Addiction is a common problem across the entirety of the United States. In fact, around…
Addiction is a devastating disease, affecting far more than just those at its epicenter. From personal emotional and physical trauma to that inflicted on close friends and family members, finding the courage to get the help and support you need to start on the road to recovery is incredibly difficult.
Unfortunately, that path is not free. If you’re thinking about entering an opioid recovery center or are curious about what the cost of suboxone treatment — a common path among those addicted to opioids –, here is a brief breakdown of what you may encounter.
If getting yourself on a treatment plan or into a rehabilitation center is extremely hard, staying there and committing to the program will feel nigh impossible. The agonies of withdrawal during the detox process causes a tragic 95% of people to suffer relapses; however, there are three main drugs that can be administered to patients to make the experience more bearable — and more safe, depending on the severity of their addiction. They are and their costs are as follows.
- Methadone: Methadone eliminates withdrawal symptoms and relieves drug cravings by acting on opioid receptors in the brain, essentially giving them what they want without any of the associated euphoric feelings. Treatment, which embodies both the medication and integrated psychosocial and medical support services and assumes daily visits usually works out to about $126 per week or $6,552 per year.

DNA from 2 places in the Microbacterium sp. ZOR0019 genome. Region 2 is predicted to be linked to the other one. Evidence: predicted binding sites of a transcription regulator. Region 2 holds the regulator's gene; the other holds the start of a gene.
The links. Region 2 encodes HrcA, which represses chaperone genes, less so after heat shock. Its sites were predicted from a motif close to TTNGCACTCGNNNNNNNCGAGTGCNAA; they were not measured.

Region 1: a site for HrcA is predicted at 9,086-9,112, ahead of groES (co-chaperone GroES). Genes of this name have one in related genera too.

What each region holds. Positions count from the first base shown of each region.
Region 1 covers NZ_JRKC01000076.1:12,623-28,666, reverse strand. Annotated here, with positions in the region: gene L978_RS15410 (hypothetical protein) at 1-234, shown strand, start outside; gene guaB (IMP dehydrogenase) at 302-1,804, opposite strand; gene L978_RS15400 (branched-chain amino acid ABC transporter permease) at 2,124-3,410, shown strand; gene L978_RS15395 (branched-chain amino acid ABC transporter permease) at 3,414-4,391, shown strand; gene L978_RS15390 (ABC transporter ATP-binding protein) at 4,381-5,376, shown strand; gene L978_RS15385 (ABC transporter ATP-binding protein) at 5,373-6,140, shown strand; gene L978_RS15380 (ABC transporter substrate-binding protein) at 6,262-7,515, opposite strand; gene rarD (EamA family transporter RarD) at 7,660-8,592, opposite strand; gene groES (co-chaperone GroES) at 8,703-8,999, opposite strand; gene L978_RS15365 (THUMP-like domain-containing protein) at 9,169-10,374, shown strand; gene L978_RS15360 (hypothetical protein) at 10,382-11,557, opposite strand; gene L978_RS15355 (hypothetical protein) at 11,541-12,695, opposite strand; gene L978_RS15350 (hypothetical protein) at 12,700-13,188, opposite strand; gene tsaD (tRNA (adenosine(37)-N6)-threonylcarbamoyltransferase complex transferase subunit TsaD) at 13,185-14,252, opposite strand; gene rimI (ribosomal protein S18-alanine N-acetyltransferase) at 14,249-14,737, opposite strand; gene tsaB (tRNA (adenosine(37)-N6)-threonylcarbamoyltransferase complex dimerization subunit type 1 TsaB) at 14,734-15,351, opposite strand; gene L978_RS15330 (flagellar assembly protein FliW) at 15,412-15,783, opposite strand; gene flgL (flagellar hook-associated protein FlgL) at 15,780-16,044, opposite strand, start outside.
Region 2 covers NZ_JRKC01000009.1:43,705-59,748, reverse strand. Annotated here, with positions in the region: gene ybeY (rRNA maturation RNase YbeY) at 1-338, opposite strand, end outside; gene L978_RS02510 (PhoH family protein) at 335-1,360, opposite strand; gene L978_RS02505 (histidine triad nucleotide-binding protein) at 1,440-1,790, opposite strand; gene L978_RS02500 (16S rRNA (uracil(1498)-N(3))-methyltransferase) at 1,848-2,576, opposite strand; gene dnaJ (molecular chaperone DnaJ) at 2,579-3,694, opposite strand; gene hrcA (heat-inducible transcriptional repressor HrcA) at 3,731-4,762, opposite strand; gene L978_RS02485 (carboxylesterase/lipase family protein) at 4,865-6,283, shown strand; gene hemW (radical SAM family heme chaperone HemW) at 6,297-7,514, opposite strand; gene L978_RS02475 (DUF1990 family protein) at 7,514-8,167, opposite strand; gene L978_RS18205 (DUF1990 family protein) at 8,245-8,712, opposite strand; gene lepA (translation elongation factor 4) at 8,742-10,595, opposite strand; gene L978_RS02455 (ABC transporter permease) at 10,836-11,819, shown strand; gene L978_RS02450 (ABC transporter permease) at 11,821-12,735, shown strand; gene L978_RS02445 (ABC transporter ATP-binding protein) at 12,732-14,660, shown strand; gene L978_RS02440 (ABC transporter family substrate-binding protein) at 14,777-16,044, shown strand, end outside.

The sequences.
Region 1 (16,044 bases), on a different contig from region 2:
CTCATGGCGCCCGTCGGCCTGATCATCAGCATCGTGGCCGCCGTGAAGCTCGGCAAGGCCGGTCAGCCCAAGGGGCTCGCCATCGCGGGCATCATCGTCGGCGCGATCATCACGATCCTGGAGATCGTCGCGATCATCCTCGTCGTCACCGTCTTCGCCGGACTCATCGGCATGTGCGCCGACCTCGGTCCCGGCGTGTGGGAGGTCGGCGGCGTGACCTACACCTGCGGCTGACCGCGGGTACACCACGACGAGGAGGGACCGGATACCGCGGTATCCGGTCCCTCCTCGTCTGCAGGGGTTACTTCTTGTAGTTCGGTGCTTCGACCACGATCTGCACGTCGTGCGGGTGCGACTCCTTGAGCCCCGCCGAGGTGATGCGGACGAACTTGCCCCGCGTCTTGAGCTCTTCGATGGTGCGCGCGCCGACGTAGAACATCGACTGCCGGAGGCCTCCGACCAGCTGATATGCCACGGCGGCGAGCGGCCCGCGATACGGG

- Buprenorphine (Suboxone): This drug binds to those same opioid receptors but activates them less strongly than full agonists do. It also can reduce cravings and withdrawal symptoms in a person with an opioid use disorder without producing euphoria. With medication and twice-weekly visits, the cost of suboxone treatment is $115 per week or $5,980 per year.
- Naltrexone: Naltrexone blocks the activation of opioid receptors. This means that if patients do relapse, they won’t feel the high — again, that euphoria — of their opioid, which encourages them to consider the regret and get back on track. Including drug, drug administration, and related services, this opioid antagonist can cost $1,176 per month or $14,112 per year.
A Strong Support System
While the cost of suboxone treatment, and indeed any of the others, may already seem extreme, there is still the rehab center to consider. Those who realize they have a problem may be able to simply take their medications and attend weekly or biweekly doctor’s appointments and support meetings, but many will need full-time, round-the-clock structure. Rehab centers vary wildly in cost, but are always worth the price if the sufferer is able to overcome their struggle and learn healthy coping mechanisms.